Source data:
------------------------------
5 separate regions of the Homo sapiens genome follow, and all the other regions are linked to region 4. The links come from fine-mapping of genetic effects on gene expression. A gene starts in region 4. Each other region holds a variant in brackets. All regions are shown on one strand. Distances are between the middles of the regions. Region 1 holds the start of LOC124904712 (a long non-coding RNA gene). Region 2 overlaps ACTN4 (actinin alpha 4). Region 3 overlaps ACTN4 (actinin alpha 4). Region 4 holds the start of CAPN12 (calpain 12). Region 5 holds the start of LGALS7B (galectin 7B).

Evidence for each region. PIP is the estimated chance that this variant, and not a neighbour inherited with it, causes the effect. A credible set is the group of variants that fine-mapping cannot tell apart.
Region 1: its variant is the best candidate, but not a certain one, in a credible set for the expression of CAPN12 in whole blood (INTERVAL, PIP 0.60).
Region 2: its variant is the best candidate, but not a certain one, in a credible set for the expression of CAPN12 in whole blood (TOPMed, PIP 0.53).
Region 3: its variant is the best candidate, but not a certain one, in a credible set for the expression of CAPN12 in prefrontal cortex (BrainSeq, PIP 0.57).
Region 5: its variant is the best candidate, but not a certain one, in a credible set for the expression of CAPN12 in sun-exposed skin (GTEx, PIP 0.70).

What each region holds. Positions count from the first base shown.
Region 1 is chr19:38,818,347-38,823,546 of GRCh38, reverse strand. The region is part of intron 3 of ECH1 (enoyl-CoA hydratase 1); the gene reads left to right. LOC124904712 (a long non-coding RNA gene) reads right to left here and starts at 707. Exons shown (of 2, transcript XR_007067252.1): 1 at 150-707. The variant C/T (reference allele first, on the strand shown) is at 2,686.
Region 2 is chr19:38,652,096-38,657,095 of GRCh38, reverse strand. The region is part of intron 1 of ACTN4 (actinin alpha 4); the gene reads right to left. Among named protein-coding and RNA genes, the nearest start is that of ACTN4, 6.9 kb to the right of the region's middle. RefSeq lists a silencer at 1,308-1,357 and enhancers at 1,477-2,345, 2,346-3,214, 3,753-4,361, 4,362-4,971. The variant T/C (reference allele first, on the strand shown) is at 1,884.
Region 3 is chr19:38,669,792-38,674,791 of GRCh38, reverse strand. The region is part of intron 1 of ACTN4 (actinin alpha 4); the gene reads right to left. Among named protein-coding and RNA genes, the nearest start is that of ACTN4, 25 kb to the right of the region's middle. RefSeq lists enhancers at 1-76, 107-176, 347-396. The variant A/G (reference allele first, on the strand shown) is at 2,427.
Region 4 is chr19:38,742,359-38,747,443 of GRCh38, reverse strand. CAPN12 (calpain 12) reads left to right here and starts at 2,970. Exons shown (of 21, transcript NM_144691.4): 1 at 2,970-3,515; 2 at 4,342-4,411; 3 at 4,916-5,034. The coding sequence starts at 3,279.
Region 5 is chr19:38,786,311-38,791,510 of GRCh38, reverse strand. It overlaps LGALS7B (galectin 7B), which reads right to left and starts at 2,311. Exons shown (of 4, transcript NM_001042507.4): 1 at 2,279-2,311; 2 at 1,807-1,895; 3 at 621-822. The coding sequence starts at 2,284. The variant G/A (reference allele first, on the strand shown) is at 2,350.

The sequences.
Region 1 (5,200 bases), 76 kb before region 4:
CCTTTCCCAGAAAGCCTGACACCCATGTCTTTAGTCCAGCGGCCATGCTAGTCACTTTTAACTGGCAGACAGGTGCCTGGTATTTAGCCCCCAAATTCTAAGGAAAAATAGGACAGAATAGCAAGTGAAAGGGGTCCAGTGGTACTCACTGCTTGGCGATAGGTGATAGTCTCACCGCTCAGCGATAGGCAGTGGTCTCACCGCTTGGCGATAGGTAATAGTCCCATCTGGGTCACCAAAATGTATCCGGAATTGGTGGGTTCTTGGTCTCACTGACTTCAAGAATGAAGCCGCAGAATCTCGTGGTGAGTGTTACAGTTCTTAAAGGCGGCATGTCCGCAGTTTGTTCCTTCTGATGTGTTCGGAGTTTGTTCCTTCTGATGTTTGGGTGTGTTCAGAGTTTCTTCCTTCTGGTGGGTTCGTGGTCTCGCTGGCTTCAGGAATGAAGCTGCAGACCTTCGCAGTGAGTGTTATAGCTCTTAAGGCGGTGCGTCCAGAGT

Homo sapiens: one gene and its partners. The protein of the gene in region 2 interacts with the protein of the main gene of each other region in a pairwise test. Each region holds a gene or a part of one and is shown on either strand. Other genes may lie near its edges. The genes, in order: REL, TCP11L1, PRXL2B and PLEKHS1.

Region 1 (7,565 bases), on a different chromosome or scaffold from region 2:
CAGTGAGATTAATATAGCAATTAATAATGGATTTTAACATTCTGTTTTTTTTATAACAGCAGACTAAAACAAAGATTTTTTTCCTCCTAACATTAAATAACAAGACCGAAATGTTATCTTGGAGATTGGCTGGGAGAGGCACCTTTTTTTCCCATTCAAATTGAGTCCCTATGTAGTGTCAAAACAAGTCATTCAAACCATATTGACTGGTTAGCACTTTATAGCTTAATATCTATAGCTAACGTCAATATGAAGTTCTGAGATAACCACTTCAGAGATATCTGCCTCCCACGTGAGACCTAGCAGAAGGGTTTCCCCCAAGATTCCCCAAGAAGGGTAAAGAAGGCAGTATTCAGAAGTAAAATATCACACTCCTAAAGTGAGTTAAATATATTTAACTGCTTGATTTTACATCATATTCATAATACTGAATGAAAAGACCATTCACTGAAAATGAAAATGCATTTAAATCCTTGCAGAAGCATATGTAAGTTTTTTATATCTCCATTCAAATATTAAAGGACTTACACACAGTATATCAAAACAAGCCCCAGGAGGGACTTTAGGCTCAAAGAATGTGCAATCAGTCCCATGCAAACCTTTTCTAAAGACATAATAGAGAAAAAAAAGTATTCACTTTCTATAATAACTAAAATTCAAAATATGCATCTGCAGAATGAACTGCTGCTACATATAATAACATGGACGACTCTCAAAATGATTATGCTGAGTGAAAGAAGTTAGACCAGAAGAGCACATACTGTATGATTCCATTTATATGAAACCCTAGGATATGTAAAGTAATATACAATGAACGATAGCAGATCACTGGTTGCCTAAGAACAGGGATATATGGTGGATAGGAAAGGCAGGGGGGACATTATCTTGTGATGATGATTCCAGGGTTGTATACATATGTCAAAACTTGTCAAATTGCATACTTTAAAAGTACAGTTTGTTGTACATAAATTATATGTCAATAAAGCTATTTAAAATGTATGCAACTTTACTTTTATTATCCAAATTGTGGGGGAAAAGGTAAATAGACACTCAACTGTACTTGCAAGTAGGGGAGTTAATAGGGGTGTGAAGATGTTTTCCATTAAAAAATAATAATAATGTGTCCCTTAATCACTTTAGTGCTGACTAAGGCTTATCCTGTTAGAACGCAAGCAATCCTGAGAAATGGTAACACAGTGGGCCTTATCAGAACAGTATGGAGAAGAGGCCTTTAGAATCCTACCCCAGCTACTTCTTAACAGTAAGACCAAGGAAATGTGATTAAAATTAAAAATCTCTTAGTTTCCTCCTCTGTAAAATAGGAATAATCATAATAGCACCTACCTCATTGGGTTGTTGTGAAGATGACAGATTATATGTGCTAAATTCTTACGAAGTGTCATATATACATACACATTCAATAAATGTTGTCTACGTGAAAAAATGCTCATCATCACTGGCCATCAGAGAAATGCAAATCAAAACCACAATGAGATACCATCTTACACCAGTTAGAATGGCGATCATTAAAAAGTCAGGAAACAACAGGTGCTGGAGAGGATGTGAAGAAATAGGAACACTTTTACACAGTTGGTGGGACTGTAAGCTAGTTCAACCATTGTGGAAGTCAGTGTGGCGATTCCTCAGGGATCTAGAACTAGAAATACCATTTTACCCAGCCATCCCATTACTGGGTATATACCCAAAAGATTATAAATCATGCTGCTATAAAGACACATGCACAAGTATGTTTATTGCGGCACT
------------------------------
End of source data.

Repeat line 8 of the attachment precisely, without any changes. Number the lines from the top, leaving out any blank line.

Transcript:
Region 1 is chr19:38,818,347-38,823,546 of GRCh38, reverse strand. The region is part of intron 3 of ECH1 (enoyl-CoA hydratase 1); the gene reads left to right. LOC124904712 (a long non-coding RNA gene) reads right to left here and starts at 707. Exons shown (of 2, transcript XR_007067252.1): 1 at 150-707. The variant C/T (reference allele first, on the strand shown) is at 2,686.